USMX hasn’t even called for eliminating the outdated fees. It just wants to cap them. Under the industry’s contract proposal, ILA’s average hourly rate would increase to more than $55, including overtime and container royalty. Workers would still not be required to pay premiums on their health care plans like most private employers now require their workers to do.

But the union won’t budge, and it is screaming bloody murder over attempts to rein in other inefficiencies.

The additional “customs and practice” that the ILA seeks to preserve are a recipe for corruption. Don’t take industry’s word for it. This was the conclusion this year of the Waterfront Commission of New York Harbor. Decades of favoritism, nepotism and Mafia-friendly hiring practices have bred inefficient and criminal conditions that benefit “a privileged few.” The union protects no-show and no-work jobs, 24-hour paid work for 8-hour-a-day-or-less clerks, and unlimited paid vacation for shop stewards. ILA has demanded that multiple crane operators be paid for the work of a single operator. And the commission’s hearings exposed ILA bosses tied to mobsters and family members being paid more than $400,000 a year for up to 27 hours a day.

Union bosses and their Occupy Wall Street henchmen will be ratcheting up their rhetoric about “greed” and “fat cats” as they move to ring in the New Year by bringing the American economy to its knees. Now you know the rest of the story.

Michelle Malkin is the author of “Culture of Corruption: Obama and his Team of Tax Cheats, Crooks and Cronies” (Regnery 2010).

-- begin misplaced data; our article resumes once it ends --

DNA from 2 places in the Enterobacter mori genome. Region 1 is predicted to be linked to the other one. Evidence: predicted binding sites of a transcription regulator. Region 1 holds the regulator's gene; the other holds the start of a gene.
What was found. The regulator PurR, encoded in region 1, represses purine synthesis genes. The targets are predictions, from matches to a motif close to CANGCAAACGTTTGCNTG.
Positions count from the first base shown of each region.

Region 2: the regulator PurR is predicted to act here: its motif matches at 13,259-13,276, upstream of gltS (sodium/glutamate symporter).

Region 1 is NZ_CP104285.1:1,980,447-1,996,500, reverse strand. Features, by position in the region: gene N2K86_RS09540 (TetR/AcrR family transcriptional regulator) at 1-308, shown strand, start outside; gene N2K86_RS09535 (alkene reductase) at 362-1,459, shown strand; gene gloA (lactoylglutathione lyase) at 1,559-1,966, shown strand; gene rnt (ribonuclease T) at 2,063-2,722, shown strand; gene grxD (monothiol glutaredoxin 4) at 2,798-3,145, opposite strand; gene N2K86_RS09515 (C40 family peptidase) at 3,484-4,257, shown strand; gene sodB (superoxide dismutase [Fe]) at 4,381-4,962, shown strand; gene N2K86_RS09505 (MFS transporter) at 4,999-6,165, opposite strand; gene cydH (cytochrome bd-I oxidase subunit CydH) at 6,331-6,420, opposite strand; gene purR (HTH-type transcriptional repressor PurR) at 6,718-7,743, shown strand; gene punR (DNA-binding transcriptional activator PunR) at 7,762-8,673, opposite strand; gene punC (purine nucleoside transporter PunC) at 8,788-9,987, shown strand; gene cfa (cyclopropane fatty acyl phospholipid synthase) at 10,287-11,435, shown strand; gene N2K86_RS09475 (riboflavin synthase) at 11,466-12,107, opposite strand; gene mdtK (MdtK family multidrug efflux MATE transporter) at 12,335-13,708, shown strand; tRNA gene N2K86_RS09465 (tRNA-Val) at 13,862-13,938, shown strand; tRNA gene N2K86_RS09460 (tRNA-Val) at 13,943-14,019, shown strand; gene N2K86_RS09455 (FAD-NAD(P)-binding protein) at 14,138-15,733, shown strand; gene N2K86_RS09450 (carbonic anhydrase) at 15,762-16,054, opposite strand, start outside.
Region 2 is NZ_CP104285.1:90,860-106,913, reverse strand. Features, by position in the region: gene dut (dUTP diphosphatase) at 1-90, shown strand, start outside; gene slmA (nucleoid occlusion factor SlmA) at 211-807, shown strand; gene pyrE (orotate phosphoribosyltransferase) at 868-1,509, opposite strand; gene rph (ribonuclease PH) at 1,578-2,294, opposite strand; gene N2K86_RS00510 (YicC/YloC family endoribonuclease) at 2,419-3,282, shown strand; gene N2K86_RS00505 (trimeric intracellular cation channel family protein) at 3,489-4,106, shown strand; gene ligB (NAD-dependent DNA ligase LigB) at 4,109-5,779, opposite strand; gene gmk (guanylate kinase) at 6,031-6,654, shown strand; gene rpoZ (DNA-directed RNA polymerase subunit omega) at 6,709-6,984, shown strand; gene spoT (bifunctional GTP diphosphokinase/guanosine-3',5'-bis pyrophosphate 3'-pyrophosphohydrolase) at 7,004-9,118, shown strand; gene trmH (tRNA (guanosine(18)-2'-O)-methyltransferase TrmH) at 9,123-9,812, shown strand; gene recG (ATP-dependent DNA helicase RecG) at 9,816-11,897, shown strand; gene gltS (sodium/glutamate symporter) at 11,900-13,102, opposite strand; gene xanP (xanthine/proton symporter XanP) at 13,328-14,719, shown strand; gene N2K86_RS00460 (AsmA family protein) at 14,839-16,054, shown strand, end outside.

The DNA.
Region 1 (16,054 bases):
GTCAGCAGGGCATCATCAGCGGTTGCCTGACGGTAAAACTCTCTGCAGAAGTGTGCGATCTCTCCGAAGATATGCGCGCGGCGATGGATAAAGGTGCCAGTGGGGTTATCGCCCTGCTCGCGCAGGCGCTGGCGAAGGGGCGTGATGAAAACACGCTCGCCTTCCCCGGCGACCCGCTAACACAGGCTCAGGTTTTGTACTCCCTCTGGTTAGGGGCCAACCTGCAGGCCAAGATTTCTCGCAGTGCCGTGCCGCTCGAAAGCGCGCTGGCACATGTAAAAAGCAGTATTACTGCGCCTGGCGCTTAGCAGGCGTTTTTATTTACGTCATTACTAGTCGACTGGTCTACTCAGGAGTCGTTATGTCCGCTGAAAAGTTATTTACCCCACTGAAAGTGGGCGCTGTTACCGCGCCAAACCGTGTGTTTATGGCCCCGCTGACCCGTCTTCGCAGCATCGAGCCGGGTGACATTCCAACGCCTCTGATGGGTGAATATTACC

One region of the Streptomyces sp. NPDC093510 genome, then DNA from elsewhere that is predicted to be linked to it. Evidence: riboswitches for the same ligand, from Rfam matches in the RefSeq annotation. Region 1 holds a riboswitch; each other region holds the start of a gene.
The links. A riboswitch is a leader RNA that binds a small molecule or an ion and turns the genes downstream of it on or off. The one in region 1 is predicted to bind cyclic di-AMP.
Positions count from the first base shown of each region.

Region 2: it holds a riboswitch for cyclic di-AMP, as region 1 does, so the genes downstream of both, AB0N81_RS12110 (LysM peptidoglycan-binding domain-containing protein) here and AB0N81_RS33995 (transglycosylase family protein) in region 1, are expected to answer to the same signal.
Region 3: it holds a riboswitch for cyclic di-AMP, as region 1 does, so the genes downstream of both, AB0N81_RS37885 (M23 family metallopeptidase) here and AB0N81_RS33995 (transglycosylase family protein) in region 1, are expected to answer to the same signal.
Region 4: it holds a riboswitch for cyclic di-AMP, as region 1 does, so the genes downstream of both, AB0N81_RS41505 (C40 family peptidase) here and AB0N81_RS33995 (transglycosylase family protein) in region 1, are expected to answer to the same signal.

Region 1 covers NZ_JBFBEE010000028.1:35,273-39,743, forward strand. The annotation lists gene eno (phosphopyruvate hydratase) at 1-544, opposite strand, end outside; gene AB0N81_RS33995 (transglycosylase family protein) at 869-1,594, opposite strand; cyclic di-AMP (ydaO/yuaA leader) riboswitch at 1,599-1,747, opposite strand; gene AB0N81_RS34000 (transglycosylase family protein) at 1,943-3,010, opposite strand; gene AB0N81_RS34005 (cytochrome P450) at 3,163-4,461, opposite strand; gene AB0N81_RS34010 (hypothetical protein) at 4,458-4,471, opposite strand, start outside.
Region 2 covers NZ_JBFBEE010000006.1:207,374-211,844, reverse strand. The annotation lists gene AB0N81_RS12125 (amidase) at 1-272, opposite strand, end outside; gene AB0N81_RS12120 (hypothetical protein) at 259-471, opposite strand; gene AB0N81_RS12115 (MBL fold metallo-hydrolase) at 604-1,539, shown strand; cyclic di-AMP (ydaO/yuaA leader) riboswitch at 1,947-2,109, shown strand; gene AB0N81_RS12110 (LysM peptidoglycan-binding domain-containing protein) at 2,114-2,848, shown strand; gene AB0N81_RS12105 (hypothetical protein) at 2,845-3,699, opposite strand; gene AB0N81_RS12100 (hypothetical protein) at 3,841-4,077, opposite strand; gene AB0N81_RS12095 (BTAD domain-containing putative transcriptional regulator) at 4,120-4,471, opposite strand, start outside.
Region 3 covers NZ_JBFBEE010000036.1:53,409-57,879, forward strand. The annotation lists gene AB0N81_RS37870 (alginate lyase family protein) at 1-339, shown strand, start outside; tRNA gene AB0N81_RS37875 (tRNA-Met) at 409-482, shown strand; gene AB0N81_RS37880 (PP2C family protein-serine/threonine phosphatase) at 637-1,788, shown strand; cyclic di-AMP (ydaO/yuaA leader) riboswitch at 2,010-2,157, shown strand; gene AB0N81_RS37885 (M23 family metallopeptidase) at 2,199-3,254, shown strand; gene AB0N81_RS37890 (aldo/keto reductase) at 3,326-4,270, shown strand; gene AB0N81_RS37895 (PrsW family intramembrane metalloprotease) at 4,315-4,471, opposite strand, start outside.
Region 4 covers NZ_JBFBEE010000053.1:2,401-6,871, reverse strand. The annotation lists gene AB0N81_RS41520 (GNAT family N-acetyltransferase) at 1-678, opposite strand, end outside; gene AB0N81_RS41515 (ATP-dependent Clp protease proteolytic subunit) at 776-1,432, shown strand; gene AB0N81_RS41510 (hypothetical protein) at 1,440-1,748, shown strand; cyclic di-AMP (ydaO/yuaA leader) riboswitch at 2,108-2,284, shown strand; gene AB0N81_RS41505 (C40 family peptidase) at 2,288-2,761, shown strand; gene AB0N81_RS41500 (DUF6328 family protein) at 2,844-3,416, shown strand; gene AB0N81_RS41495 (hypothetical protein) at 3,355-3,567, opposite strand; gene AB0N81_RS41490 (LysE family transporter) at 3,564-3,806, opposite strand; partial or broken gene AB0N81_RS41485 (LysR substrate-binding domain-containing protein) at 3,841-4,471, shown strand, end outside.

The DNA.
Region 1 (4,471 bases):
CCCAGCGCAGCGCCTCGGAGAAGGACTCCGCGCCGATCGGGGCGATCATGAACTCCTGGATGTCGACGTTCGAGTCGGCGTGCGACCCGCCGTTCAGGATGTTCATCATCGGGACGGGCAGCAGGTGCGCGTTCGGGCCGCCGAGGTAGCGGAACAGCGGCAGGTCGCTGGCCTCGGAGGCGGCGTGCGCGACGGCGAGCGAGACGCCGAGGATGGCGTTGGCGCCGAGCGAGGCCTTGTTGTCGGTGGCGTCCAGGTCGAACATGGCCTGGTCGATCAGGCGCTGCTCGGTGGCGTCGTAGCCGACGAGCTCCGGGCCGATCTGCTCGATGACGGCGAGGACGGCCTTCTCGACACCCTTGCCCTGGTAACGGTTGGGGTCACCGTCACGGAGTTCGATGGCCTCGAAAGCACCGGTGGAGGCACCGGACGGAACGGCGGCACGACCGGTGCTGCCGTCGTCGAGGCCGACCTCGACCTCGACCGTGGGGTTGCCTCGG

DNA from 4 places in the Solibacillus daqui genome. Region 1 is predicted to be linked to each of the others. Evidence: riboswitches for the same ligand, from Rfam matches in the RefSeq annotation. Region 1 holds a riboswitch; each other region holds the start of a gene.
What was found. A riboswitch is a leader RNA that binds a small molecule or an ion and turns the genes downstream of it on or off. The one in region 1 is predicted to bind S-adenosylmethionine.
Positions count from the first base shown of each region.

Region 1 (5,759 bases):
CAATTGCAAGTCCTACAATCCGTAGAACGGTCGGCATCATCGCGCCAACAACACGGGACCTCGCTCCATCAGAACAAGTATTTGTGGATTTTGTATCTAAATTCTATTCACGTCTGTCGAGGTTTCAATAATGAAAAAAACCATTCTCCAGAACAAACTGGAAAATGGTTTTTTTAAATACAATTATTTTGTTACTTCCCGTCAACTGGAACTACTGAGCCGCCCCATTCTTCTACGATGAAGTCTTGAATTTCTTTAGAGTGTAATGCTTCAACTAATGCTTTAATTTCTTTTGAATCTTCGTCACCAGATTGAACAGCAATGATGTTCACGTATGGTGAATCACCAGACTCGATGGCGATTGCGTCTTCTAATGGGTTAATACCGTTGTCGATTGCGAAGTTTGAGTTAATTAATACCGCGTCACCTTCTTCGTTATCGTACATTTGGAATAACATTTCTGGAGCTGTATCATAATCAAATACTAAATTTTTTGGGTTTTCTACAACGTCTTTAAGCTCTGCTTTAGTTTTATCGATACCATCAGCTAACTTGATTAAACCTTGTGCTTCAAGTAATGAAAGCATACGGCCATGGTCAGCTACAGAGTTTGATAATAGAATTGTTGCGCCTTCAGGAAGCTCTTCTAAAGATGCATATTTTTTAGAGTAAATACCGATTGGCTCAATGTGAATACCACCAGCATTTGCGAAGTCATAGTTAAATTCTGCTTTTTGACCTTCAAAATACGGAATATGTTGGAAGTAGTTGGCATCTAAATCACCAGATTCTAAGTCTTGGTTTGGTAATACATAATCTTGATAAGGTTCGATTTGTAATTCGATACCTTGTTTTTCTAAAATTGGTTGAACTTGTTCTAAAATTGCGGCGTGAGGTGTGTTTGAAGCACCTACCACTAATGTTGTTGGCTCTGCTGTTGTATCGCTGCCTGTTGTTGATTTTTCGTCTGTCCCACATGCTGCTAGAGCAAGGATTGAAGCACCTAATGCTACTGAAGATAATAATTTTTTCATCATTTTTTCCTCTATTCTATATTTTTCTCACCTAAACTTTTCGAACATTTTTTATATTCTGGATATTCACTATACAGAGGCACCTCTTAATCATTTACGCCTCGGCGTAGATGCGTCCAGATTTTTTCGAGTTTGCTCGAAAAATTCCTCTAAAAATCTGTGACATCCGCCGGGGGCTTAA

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December 24, 2012
i didn't think you would post my comment as you not interested in education your into deception
December 24, 2012
here's some facts so you don't sound so uneducated. Longshoreman die more than firefighters. We walk gangways 5 storys high just to get to our work when we get there 33 lbs lashing bars are waiting, this we do so the ship won't loose cargo at sea, on the dock we will lift 16 to 22lb cones. a cone connects two containers together, we place 220 containers with 4 pockets each this is 880 cones over your head with twisting actions. we work in snow, rain, high, winds, and burning heat, so you can have toilet paper and spam we fly onto the top of containers tie into the crane lean over the side 12 to 15 storys high from the water, to unlock containers. - heres a comment - walk a mile in our shoes before you in your cozy space make your uneducated comments, get to know us, ask a longshoreman what they do and how things work we drive heavy equipment we make sure the containers are on the right ship in the right order to the right port we run hoppers to unload grain on rail cars, we load long and short haul trains, we do logs put on cleats and jump onto logs floating, we sling them into bundles and do this in rain and snow, imagine you putting spikes on your feet jumping onto a bundle of logs when its 20 degrees hoping not to fall in oh we fall in the freezing water regularly or get our legs crushed or worse, we do steel heavy dirty and extra dangerous, we load luggage and stores on cruise ships this means 1900 passengers on and 1900 passengers off with 20 stevedores, passengers with two bags each means we throw 400 pieces of luggage each, try it harder than it sounds, not to mention all the food for the sailings, we drive precise and highly skilled equipment from cranes to stads to semi trucks if it has lifting or loading capabilities we drive it. our work force are trainer by seniority and equipment of choice. so remember when you talk or write stuff you should try to educate yourself before you yap by the time we put 20 years in to longshoring are back are wrecked our neck don't move our knees won't support us and our shoulder are torn and were broken we work hard get dirty and do amazing work with a proud and honorable work force. Our history and struggles are rich. Your article makes you look jealous, uneducated, and a poor researcher. Sad you felt a need to be the class bully.